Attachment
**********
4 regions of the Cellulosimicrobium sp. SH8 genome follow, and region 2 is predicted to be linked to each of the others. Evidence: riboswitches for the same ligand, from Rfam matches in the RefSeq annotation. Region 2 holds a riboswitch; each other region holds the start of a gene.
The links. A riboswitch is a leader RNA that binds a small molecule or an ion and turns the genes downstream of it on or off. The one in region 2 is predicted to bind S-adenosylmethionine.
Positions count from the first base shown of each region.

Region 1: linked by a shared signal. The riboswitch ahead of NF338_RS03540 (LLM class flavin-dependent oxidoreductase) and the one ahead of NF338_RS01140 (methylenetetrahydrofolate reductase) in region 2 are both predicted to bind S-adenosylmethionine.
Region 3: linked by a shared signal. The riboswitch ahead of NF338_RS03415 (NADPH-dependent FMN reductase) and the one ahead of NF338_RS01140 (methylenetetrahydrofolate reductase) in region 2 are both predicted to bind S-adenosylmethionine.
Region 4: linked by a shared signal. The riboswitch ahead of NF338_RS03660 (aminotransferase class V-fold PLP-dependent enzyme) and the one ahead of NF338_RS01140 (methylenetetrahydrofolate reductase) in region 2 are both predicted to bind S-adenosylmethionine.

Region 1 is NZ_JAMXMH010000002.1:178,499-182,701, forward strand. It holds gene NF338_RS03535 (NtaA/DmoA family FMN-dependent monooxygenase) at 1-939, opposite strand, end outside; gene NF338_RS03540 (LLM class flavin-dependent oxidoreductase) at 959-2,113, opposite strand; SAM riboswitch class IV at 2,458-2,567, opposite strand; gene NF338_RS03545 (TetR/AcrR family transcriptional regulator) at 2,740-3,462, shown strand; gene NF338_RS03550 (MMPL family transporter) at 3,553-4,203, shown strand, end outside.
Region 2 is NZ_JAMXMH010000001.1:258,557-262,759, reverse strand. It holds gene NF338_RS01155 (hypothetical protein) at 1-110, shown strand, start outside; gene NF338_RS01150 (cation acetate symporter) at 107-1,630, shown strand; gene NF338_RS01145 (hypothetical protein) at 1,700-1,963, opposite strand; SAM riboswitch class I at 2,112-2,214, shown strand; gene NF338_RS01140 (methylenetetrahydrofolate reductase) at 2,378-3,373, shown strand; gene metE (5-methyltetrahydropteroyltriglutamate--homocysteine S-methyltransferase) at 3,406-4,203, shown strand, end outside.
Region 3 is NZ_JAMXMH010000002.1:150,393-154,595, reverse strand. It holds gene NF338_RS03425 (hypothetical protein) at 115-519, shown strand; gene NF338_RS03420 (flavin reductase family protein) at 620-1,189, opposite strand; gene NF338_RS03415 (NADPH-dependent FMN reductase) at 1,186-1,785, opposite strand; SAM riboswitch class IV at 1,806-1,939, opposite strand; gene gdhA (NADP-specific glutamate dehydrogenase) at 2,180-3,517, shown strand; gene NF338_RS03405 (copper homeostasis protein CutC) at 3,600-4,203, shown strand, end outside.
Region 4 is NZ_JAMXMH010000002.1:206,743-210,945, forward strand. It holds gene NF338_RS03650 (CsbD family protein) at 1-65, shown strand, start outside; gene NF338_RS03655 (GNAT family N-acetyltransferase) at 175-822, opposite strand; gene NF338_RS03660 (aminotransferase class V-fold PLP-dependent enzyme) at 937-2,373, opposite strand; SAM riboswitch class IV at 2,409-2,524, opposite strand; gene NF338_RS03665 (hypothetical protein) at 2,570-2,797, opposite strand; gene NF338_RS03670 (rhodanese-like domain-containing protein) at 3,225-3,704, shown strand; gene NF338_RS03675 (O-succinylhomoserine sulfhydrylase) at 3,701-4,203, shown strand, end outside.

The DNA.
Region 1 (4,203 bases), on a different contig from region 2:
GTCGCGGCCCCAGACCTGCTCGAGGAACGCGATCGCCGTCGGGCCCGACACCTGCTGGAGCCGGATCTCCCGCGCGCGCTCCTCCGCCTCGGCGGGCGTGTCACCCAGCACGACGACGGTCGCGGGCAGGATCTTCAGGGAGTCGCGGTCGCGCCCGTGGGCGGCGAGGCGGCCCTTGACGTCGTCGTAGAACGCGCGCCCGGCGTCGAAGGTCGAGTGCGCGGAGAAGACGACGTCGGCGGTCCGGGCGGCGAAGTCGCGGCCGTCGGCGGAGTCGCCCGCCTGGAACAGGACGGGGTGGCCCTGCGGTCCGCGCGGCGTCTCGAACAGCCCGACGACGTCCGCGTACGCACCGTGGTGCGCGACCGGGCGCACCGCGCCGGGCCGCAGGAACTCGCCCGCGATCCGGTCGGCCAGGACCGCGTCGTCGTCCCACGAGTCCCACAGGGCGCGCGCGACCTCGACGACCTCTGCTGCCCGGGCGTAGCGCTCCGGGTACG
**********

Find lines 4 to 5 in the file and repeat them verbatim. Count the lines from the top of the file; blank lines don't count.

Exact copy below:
Region 1: linked by a shared signal. The riboswitch ahead of NF338_RS03540 (LLM class flavin-dependent oxidoreductase) and the one ahead of NF338_RS01140 (methylenetetrahydrofolate reductase) in region 2 are both predicted to bind S-adenosylmethionine.
Region 3: linked by a shared signal. The riboswitch ahead of NF338_RS03415 (NADPH-dependent FMN reductase) and the one ahead of NF338_RS01140 (methylenetetrahydrofolate reductase) in region 2 are both predicted to bind S-adenosylmethionine.